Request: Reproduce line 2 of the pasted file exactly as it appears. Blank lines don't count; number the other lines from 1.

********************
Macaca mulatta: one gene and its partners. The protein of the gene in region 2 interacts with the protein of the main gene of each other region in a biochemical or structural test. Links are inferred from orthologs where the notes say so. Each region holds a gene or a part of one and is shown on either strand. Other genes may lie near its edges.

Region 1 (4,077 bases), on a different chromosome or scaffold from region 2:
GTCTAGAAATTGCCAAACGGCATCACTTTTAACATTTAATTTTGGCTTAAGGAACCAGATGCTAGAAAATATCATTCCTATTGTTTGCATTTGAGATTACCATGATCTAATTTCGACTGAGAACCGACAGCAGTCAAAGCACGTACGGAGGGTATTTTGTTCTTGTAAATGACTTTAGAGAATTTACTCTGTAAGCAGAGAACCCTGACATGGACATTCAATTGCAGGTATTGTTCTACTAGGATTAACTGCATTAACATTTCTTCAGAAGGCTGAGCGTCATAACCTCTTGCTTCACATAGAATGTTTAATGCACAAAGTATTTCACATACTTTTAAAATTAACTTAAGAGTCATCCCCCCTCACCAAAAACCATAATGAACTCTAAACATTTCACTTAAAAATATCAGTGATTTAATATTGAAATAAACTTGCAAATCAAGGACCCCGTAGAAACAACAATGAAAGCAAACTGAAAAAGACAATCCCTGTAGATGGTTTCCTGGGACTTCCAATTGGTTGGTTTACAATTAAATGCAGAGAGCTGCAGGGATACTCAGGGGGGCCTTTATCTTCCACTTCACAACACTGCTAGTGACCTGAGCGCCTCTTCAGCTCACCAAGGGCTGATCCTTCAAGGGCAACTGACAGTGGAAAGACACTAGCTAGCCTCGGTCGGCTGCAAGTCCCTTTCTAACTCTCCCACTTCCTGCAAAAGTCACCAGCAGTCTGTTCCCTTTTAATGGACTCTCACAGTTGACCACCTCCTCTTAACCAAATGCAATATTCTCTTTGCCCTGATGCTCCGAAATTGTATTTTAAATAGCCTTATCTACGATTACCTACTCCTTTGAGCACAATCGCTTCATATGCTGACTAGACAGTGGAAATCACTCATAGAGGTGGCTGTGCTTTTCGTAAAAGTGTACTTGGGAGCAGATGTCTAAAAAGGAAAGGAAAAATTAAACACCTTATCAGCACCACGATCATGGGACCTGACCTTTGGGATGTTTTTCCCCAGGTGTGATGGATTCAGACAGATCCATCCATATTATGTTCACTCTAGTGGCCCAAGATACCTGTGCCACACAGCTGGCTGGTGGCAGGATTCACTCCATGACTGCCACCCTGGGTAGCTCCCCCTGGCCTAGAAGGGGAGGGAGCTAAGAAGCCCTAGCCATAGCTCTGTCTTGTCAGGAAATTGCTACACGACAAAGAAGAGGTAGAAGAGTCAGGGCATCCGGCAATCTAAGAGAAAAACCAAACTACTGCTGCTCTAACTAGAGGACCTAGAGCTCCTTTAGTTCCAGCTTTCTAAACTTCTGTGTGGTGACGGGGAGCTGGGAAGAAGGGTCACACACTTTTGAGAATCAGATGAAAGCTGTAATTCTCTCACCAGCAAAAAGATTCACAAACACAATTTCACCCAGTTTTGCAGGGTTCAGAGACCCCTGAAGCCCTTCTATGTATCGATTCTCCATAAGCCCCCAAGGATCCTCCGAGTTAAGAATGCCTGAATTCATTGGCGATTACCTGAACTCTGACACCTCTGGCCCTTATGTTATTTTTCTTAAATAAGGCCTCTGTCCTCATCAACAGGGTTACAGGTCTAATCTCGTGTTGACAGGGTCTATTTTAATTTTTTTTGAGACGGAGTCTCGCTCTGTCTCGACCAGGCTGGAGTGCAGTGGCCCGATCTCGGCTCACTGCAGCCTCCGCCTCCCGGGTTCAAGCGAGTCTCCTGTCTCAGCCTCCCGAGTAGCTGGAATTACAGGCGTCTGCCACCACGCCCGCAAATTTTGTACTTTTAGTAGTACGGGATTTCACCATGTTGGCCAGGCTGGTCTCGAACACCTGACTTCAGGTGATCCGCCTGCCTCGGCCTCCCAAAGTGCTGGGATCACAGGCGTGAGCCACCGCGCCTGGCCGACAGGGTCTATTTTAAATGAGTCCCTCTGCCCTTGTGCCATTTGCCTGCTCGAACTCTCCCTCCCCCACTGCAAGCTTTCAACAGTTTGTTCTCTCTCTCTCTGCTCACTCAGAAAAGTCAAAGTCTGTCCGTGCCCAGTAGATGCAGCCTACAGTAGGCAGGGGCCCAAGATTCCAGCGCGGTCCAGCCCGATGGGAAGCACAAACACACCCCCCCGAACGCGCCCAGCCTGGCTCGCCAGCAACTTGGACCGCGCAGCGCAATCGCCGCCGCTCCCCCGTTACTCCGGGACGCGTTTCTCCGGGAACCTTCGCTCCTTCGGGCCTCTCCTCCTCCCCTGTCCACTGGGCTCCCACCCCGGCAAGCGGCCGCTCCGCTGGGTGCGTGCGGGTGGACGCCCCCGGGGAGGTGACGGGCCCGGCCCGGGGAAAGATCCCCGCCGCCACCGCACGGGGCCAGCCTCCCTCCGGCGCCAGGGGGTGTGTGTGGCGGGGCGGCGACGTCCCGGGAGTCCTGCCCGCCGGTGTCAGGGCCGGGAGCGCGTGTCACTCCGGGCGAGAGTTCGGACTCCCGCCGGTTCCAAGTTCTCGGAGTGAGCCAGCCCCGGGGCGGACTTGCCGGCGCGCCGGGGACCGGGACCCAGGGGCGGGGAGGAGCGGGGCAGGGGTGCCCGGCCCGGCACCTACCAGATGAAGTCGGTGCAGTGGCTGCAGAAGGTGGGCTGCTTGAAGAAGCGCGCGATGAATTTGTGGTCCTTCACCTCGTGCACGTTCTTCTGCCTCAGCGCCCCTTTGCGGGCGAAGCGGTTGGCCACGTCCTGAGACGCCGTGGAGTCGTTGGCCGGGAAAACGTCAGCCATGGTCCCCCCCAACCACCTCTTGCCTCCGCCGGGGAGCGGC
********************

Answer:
Region 1 (4,077 bases), on a different chromosome or scaffold from region 2: